Fitness classes making use of a wall-mounted ballet barre are seemingly everywhere, mixing and matching dance-inspired stretches and pliés with aerobics and strength training.
Fluidity says it stands out from the crowd by offering each client a free-standing workout station with an adjustable-height bar.
By matching the bar to your hip height, says inventor Michelle Austin, you stretch and strengthen muscles and posture in "perfect alignment," which keeps you naturally balanced and free of chronic pain.
In addition, Austin claims Fluidity allows for exercises that would be impossible on a wall-mounted bar and help achieve a long, lean dancer's body, and strengthen the pelvic floor, helping to prevent the incontinence that affects many women, especially after childbirth. Although I cannot verify that part, I can say that after two classes I found Fluidity to be great for posture, a blast to the butt muscles and a satisfying recovery workout.
In fact, every kinked-up runner and cyclist (like me) probably needs to do something like this once a week to get the body back to its natural form.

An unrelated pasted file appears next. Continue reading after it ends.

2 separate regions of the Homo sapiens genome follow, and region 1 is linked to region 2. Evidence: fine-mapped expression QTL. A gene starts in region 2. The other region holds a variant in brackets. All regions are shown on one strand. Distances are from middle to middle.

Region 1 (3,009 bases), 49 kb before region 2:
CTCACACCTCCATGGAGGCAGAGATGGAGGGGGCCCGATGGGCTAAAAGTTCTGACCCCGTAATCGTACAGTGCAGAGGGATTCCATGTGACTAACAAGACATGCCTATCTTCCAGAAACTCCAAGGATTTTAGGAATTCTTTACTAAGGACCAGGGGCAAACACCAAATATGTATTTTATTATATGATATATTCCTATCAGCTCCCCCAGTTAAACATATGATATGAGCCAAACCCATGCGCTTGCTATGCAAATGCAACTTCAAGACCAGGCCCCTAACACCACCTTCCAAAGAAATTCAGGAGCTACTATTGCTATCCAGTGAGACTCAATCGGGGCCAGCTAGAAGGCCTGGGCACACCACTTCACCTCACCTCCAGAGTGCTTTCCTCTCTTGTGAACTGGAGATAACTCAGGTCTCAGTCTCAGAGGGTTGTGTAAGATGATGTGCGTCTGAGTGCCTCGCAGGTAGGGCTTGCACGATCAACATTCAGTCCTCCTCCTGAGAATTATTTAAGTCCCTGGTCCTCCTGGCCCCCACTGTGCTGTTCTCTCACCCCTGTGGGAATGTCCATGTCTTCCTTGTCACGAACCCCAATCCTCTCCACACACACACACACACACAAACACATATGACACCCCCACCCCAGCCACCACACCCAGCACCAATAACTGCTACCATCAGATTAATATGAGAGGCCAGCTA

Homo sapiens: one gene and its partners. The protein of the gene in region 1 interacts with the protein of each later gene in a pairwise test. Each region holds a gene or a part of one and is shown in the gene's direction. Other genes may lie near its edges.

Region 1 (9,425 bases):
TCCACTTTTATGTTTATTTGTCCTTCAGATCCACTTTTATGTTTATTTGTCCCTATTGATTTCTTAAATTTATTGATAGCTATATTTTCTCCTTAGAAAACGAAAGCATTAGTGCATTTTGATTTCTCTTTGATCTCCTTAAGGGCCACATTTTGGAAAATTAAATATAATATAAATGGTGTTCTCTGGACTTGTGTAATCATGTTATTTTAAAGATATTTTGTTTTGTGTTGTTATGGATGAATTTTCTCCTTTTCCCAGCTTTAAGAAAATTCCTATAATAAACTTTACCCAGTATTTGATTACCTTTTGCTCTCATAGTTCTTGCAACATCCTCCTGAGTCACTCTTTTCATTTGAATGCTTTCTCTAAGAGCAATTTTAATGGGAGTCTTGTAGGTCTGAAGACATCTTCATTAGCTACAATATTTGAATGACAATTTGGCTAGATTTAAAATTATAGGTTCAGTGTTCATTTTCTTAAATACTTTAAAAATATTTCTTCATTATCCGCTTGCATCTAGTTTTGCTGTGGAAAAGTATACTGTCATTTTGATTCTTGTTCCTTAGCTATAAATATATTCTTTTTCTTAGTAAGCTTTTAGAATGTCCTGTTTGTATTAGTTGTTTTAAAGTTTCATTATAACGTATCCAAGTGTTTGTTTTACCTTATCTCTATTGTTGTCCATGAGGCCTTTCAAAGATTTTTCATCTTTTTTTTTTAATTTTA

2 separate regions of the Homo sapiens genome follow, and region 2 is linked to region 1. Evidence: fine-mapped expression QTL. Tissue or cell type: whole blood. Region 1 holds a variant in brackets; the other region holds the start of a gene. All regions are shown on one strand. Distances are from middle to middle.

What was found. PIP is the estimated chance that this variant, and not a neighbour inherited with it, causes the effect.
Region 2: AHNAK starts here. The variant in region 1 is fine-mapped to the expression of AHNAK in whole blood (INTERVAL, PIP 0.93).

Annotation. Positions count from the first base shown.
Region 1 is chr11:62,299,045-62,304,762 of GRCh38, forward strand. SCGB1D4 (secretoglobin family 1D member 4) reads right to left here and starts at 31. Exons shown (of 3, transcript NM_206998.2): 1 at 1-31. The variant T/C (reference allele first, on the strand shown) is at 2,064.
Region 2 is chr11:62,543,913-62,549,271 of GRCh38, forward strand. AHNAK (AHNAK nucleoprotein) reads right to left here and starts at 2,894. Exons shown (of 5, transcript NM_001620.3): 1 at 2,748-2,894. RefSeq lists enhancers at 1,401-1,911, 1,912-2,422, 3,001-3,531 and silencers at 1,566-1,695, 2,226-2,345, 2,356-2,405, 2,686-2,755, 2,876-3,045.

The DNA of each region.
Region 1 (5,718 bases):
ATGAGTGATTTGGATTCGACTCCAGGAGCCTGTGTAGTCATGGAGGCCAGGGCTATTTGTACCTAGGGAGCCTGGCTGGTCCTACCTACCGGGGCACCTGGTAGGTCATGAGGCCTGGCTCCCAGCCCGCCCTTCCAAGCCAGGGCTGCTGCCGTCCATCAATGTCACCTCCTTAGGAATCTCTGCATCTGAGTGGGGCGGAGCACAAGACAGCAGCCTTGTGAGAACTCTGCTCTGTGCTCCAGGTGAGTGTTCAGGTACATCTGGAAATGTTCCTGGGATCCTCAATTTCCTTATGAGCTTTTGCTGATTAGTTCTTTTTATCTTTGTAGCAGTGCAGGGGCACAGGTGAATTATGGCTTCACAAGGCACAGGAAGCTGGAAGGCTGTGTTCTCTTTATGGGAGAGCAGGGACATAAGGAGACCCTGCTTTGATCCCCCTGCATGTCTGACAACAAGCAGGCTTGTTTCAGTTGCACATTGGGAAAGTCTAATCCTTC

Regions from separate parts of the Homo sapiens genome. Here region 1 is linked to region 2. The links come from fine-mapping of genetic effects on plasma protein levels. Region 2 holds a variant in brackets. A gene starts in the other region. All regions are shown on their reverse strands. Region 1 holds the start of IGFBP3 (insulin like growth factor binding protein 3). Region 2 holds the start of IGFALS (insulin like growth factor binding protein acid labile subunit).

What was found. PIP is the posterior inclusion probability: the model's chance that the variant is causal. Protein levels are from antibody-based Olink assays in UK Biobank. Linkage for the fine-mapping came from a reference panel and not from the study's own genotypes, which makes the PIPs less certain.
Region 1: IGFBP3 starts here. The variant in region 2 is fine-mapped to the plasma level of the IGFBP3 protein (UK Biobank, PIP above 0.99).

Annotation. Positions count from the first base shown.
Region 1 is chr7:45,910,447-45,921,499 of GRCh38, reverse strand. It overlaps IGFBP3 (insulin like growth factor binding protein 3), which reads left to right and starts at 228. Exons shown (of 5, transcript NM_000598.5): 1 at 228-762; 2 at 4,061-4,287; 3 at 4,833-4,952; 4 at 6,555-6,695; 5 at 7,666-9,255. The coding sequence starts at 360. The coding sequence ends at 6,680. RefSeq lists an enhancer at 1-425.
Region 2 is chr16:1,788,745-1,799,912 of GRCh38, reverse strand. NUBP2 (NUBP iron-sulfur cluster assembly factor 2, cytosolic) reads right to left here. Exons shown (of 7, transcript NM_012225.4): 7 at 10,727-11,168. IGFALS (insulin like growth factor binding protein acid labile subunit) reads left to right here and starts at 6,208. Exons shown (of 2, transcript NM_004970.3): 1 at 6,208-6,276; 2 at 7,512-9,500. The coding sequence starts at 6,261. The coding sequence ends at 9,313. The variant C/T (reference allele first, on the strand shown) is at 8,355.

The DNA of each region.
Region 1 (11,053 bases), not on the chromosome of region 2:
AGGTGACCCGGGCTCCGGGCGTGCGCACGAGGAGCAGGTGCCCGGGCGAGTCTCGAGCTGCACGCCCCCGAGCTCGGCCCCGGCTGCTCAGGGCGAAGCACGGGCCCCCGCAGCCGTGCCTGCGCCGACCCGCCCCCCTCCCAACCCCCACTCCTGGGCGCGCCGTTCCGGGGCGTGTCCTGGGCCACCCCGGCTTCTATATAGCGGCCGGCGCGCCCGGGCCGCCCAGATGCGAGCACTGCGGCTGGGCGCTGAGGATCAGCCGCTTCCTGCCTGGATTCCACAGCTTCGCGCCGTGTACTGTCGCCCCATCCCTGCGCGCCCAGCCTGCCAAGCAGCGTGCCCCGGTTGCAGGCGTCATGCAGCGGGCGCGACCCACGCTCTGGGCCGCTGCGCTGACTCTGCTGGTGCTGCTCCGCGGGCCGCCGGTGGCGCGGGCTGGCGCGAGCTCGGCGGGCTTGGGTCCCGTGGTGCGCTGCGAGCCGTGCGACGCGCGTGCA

A dozen Fluidity bars sit in a wide-open room filled with gentle, calm music and women ranging in age from their 20s through 50s. Barre is not typically a guy thing; I was secretly overjoyed to see another male sneak in just as our instructor began to lead us through a classic dancer warmup designed to open our hips and release back tension. Then we began a deceivingly hard exercise routine which at times put us atop the bar, hanging from the bar or on a floor mat. It's "deceiving" because it almost seems too easy to be considered real exercise — for the first 10 seconds, that is. After that, there's hell to pay.
Grasping the bar with arms extended, squeezing the glutes and lifting a leg behind you doesn't seem difficult. But try to keep the leg aloft while "pulsing" it up and down a few inches. After 20 seconds, muscles start throbbing, breathing quickens, posture begins to corrode and tiny beads of sweat pop up. After 45 seconds you're praying for the torture to stop. After five or six such exercises — such as "water ski thighs," in which you hold the bar and lean back, then pulse — the guy on the bar next to me was a drippy, embarrassing mess. By the 10th exercise, I looked like that too.
Instructors prowl the room, laying hands on bodies, reminding us to maintain proper posture with the spine in a neutral alignment, not twisted side to side. The attention is necessary and appreciated. After all, this class is not all about burning 750 calories and sending your heart rate through the roof. It's about posture, alignment and gaining the flexibility and strength that supports it.